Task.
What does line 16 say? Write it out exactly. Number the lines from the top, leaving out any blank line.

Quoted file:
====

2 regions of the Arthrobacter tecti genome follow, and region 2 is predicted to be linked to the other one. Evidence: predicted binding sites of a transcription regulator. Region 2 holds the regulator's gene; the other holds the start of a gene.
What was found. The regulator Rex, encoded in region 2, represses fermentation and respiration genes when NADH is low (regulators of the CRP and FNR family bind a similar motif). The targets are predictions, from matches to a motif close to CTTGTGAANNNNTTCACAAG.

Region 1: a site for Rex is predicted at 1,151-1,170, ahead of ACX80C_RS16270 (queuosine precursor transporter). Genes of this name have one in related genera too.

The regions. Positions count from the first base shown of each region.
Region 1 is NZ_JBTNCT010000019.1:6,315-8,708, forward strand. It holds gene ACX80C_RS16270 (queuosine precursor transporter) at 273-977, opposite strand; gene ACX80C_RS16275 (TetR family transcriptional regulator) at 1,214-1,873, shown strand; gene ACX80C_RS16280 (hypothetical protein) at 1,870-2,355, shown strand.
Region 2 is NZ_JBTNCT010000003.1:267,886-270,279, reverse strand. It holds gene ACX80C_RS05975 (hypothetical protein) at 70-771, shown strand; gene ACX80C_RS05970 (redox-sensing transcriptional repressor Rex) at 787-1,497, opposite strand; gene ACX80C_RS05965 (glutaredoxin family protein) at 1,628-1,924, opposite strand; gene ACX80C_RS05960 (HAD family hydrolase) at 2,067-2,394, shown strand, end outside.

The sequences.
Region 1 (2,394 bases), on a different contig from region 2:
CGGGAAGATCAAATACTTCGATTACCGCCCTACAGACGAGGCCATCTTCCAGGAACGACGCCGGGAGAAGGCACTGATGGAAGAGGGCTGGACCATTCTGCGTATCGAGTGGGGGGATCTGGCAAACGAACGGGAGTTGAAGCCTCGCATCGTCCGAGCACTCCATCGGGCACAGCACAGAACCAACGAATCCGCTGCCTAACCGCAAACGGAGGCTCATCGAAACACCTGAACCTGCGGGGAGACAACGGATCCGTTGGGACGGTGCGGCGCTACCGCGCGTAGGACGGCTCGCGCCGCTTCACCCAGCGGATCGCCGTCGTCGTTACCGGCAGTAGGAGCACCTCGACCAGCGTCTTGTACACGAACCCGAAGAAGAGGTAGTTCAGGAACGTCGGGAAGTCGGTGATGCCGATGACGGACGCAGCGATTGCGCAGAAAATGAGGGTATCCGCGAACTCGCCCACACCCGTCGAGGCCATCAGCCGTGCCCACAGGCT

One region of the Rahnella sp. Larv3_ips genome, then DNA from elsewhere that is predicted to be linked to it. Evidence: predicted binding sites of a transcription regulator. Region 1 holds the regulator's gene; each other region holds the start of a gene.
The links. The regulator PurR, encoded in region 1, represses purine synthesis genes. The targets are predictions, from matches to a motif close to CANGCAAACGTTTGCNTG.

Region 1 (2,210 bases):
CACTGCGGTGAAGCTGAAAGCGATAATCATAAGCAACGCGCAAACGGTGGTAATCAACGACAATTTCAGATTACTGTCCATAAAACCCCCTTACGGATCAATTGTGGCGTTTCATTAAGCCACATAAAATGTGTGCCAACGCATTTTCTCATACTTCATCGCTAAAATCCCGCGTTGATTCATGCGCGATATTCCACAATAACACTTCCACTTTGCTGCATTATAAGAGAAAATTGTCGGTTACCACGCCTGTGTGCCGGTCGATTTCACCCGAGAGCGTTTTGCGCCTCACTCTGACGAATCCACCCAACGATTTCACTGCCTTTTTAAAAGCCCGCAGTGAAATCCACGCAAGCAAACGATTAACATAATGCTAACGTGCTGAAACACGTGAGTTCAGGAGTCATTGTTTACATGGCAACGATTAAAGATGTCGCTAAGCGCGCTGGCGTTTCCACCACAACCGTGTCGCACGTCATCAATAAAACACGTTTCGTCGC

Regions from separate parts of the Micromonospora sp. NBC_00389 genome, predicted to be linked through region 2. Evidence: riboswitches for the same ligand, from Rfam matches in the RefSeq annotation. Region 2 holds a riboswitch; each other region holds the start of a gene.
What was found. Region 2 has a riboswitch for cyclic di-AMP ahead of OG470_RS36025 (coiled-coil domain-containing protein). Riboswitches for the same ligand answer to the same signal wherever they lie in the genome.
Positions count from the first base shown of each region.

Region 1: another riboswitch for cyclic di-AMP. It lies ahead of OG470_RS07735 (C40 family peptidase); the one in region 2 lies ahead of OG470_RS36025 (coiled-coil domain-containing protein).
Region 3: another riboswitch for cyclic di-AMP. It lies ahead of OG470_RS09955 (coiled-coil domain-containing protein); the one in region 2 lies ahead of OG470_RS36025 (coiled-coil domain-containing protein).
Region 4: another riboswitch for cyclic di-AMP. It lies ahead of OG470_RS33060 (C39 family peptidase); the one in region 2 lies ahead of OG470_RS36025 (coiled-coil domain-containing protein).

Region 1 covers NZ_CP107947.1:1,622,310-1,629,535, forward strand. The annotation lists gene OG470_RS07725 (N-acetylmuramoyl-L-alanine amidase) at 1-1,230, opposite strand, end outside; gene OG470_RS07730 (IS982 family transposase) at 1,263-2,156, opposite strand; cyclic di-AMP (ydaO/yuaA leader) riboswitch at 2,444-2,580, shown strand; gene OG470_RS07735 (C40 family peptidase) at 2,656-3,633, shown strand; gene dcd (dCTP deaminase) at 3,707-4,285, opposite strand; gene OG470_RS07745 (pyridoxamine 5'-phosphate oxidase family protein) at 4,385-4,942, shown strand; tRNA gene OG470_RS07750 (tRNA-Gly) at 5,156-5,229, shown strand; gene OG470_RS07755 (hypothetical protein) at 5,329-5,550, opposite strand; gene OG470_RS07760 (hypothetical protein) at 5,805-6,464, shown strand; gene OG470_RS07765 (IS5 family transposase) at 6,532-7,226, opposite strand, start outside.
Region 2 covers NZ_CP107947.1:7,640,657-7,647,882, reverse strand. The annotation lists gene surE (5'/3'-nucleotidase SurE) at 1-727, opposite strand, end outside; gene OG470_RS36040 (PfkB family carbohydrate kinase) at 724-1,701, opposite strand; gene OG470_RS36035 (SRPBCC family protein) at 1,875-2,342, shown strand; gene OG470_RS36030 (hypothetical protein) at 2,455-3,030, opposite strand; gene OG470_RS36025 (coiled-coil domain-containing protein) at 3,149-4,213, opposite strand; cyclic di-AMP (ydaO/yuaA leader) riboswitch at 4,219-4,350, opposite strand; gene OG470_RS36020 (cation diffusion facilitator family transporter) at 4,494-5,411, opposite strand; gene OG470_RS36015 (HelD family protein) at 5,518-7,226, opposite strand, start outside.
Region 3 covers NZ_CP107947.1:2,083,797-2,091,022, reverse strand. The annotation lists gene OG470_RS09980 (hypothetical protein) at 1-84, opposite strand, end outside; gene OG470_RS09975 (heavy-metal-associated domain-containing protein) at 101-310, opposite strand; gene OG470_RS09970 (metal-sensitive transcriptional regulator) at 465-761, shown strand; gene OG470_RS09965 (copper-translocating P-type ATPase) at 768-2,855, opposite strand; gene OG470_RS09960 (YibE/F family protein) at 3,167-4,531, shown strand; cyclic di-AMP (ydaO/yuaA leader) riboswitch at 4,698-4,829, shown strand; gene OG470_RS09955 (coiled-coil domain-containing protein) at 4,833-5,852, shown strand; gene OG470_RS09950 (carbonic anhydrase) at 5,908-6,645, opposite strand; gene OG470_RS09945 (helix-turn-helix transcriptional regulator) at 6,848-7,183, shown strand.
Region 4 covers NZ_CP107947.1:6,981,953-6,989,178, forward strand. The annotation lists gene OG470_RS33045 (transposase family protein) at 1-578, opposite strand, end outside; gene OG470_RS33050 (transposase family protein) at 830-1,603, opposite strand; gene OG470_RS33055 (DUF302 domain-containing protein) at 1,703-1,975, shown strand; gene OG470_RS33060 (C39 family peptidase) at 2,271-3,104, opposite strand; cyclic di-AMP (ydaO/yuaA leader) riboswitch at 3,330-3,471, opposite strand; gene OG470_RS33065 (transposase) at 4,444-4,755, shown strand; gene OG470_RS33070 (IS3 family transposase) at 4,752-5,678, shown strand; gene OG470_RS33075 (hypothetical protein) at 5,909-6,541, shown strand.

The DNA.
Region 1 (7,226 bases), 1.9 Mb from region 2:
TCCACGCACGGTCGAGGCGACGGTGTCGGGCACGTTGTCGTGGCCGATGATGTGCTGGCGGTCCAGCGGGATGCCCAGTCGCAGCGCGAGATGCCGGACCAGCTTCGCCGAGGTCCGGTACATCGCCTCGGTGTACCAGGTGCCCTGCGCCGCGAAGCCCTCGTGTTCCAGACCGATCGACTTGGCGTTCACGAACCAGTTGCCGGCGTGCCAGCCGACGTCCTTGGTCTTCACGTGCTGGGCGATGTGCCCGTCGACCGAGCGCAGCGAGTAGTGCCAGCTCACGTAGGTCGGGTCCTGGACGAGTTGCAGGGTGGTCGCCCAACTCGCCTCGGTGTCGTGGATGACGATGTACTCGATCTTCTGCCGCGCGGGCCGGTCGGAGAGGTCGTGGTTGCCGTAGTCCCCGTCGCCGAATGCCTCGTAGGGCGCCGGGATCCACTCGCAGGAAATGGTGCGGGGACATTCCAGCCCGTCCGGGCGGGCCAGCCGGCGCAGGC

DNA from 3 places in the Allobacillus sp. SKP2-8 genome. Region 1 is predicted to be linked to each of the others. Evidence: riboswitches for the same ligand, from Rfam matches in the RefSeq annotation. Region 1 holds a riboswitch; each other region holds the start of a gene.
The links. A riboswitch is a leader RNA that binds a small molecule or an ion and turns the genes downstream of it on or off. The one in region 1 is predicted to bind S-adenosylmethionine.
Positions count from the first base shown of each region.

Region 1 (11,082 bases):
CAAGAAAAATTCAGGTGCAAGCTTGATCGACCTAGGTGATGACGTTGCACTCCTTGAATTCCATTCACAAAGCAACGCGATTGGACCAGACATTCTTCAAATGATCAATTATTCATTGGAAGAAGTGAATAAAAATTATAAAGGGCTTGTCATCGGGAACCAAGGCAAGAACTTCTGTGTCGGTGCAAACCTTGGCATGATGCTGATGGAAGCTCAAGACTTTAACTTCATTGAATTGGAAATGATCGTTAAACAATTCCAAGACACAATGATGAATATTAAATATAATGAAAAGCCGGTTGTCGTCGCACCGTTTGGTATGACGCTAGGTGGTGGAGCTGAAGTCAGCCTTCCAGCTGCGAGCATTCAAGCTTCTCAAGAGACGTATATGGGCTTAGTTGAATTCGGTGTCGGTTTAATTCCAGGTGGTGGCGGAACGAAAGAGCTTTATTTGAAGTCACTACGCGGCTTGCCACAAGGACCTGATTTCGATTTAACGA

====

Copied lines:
Positions count from the first base shown of each region.